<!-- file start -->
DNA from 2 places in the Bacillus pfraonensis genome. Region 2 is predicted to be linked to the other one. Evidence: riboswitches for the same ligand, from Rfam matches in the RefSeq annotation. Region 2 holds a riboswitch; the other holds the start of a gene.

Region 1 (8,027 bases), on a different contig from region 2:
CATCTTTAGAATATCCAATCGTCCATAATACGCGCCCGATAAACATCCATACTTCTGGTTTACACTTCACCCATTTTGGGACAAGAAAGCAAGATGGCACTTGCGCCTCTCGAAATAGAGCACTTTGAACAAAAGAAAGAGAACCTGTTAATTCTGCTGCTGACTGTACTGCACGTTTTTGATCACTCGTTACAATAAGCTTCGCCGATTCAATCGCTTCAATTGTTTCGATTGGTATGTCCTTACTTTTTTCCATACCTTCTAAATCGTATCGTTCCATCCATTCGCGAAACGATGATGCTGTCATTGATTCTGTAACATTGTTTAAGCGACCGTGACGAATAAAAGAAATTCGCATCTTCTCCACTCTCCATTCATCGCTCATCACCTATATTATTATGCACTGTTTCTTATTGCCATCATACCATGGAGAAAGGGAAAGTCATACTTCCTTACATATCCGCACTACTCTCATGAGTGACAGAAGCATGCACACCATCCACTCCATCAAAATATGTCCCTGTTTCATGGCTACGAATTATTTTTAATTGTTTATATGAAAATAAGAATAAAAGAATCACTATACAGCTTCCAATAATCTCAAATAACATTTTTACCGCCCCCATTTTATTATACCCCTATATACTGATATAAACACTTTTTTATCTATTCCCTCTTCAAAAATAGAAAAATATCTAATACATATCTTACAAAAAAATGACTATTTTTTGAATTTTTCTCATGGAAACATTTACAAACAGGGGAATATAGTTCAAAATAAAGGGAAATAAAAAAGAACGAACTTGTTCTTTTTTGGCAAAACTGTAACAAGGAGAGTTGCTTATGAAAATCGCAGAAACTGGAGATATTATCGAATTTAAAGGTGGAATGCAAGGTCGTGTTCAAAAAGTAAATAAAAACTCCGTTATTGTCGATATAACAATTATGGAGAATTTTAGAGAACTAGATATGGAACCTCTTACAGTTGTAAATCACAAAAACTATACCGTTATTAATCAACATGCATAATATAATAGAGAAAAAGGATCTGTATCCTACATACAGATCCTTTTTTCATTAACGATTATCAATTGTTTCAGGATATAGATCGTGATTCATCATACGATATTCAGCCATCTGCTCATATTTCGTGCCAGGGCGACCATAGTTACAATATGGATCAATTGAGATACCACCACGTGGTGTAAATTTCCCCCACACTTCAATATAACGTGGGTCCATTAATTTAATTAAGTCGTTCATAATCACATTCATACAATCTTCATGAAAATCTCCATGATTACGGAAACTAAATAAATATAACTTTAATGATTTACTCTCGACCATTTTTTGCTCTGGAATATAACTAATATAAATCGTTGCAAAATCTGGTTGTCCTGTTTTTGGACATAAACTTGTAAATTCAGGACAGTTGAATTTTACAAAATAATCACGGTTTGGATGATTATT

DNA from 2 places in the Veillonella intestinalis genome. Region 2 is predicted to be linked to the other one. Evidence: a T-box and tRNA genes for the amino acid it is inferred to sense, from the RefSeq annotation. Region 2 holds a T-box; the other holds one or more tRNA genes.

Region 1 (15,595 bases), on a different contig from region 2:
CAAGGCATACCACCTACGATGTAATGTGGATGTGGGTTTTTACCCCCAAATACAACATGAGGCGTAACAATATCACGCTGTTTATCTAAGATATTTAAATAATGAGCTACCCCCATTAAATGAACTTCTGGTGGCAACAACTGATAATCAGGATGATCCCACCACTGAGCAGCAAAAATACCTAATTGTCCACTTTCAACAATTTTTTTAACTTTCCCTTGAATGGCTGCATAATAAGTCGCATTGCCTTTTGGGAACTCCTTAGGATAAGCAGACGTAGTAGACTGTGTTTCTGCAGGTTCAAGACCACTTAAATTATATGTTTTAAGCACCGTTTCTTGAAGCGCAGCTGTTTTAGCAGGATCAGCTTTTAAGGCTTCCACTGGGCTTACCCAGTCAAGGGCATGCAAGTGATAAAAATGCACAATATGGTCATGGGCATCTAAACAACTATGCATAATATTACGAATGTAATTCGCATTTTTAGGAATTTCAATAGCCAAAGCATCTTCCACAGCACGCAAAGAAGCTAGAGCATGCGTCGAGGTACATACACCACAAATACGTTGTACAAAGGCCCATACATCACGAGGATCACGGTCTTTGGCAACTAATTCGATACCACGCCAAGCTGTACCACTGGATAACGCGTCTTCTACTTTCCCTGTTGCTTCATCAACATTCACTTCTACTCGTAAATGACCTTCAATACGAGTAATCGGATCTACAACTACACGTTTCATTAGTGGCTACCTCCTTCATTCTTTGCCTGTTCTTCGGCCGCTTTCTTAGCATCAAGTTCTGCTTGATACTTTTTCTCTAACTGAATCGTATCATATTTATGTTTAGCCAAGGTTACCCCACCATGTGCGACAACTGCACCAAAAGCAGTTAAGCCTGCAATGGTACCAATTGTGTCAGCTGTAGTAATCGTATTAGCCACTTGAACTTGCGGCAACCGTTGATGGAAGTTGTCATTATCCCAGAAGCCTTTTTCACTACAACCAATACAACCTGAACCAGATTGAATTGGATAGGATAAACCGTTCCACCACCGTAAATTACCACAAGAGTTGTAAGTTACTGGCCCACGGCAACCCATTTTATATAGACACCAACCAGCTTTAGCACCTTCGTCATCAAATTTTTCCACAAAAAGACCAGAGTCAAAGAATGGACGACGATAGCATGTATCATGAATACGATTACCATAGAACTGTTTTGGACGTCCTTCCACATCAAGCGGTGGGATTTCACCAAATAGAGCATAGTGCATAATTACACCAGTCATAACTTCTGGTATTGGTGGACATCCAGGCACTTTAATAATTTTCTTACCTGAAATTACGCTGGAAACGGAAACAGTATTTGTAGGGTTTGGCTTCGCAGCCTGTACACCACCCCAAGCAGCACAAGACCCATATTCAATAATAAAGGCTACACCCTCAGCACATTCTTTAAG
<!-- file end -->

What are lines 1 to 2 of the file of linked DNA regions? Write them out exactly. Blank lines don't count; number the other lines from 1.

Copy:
DNA from 2 places in the Bacillus pfraonensis genome. Region 2 is predicted to be linked to the other one. Evidence: riboswitches for the same ligand, from Rfam matches in the RefSeq annotation. Region 2 holds a riboswitch; the other holds the start of a gene.

Region 1 (8,027 bases), on a different contig from region 2: